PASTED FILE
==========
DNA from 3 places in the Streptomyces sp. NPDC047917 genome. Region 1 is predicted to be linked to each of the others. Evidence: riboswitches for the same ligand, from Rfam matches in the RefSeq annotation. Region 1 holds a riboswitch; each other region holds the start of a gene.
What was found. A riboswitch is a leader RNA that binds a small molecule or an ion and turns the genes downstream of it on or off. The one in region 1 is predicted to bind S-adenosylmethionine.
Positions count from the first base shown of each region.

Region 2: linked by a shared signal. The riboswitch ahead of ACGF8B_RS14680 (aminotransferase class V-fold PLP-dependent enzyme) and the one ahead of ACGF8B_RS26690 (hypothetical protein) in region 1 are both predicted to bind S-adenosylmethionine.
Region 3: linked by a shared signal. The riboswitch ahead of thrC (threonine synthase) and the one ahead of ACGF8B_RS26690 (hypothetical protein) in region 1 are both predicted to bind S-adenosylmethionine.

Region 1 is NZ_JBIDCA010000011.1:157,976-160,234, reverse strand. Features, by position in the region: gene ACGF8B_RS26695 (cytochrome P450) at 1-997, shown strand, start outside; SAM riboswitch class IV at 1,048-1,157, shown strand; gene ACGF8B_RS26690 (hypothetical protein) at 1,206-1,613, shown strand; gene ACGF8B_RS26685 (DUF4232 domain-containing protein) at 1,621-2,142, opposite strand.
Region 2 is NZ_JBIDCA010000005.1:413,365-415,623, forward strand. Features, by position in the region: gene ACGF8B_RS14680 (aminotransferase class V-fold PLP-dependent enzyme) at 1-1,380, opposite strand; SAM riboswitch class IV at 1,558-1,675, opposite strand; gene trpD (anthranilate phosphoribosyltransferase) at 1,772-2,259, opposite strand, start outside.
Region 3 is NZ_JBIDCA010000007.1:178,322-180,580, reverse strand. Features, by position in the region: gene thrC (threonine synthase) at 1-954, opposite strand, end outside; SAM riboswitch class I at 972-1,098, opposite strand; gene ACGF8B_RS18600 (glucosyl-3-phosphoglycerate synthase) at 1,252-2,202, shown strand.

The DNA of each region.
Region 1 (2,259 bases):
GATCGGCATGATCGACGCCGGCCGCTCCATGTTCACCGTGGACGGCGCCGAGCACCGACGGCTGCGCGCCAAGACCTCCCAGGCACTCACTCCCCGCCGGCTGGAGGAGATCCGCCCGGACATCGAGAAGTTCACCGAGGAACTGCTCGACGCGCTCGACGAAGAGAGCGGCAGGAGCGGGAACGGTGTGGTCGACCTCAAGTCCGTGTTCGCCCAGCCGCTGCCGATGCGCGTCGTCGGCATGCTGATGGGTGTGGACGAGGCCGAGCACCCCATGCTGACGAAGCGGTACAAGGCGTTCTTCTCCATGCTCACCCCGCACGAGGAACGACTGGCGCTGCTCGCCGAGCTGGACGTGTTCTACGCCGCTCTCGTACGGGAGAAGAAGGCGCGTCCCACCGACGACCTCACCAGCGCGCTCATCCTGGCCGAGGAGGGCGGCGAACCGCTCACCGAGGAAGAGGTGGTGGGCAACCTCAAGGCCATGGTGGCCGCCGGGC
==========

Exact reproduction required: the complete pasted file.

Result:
DNA from 3 places in the Streptomyces sp. NPDC047917 genome. Region 1 is predicted to be linked to each of the others. Evidence: riboswitches for the same ligand, from Rfam matches in the RefSeq annotation. Region 1 holds a riboswitch; each other region holds the start of a gene.
What was found. A riboswitch is a leader RNA that binds a small molecule or an ion and turns the genes downstream of it on or off. The one in region 1 is predicted to bind S-adenosylmethionine.
Positions count from the first base shown of each region.

Region 2: linked by a shared signal. The riboswitch ahead of ACGF8B_RS14680 (aminotransferase class V-fold PLP-dependent enzyme) and the one ahead of ACGF8B_RS26690 (hypothetical protein) in region 1 are both predicted to bind S-adenosylmethionine.
Region 3: linked by a shared signal. The riboswitch ahead of thrC (threonine synthase) and the one ahead of ACGF8B_RS26690 (hypothetical protein) in region 1 are both predicted to bind S-adenosylmethionine.

Region 1 is NZ_JBIDCA010000011.1:157,976-160,234, reverse strand. Features, by position in the region: gene ACGF8B_RS26695 (cytochrome P450) at 1-997, shown strand, start outside; SAM riboswitch class IV at 1,048-1,157, shown strand; gene ACGF8B_RS26690 (hypothetical protein) at 1,206-1,613, shown strand; gene ACGF8B_RS26685 (DUF4232 domain-containing protein) at 1,621-2,142, opposite strand.
Region 2 is NZ_JBIDCA010000005.1:413,365-415,623, forward strand. Features, by position in the region: gene ACGF8B_RS14680 (aminotransferase class V-fold PLP-dependent enzyme) at 1-1,380, opposite strand; SAM riboswitch class IV at 1,558-1,675, opposite strand; gene trpD (anthranilate phosphoribosyltransferase) at 1,772-2,259, opposite strand, start outside.
Region 3 is NZ_JBIDCA010000007.1:178,322-180,580, reverse strand. Features, by position in the region: gene thrC (threonine synthase) at 1-954, opposite strand, end outside; SAM riboswitch class I at 972-1,098, opposite strand; gene ACGF8B_RS18600 (glucosyl-3-phosphoglycerate synthase) at 1,252-2,202, shown strand.

The DNA of each region.
Region 1 (2,259 bases):
GATCGGCATGATCGACGCCGGCCGCTCCATGTTCACCGTGGACGGCGCCGAGCACCGACGGCTGCGCGCCAAGACCTCCCAGGCACTCACTCCCCGCCGGCTGGAGGAGATCCGCCCGGACATCGAGAAGTTCACCGAGGAACTGCTCGACGCGCTCGACGAAGAGAGCGGCAGGAGCGGGAACGGTGTGGTCGACCTCAAGTCCGTGTTCGCCCAGCCGCTGCCGATGCGCGTCGTCGGCATGCTGATGGGTGTGGACGAGGCCGAGCACCCCATGCTGACGAAGCGGTACAAGGCGTTCTTCTCCATGCTCACCCCGCACGAGGAACGACTGGCGCTGCTCGCCGAGCTGGACGTGTTCTACGCCGCTCTCGTACGGGAGAAGAAGGCGCGTCCCACCGACGACCTCACCAGCGCGCTCATCCTGGCCGAGGAGGGCGGCGAACCGCTCACCGAGGAAGAGGTGGTGGGCAACCTCAAGGCCATGGTGGCCGCCGGGC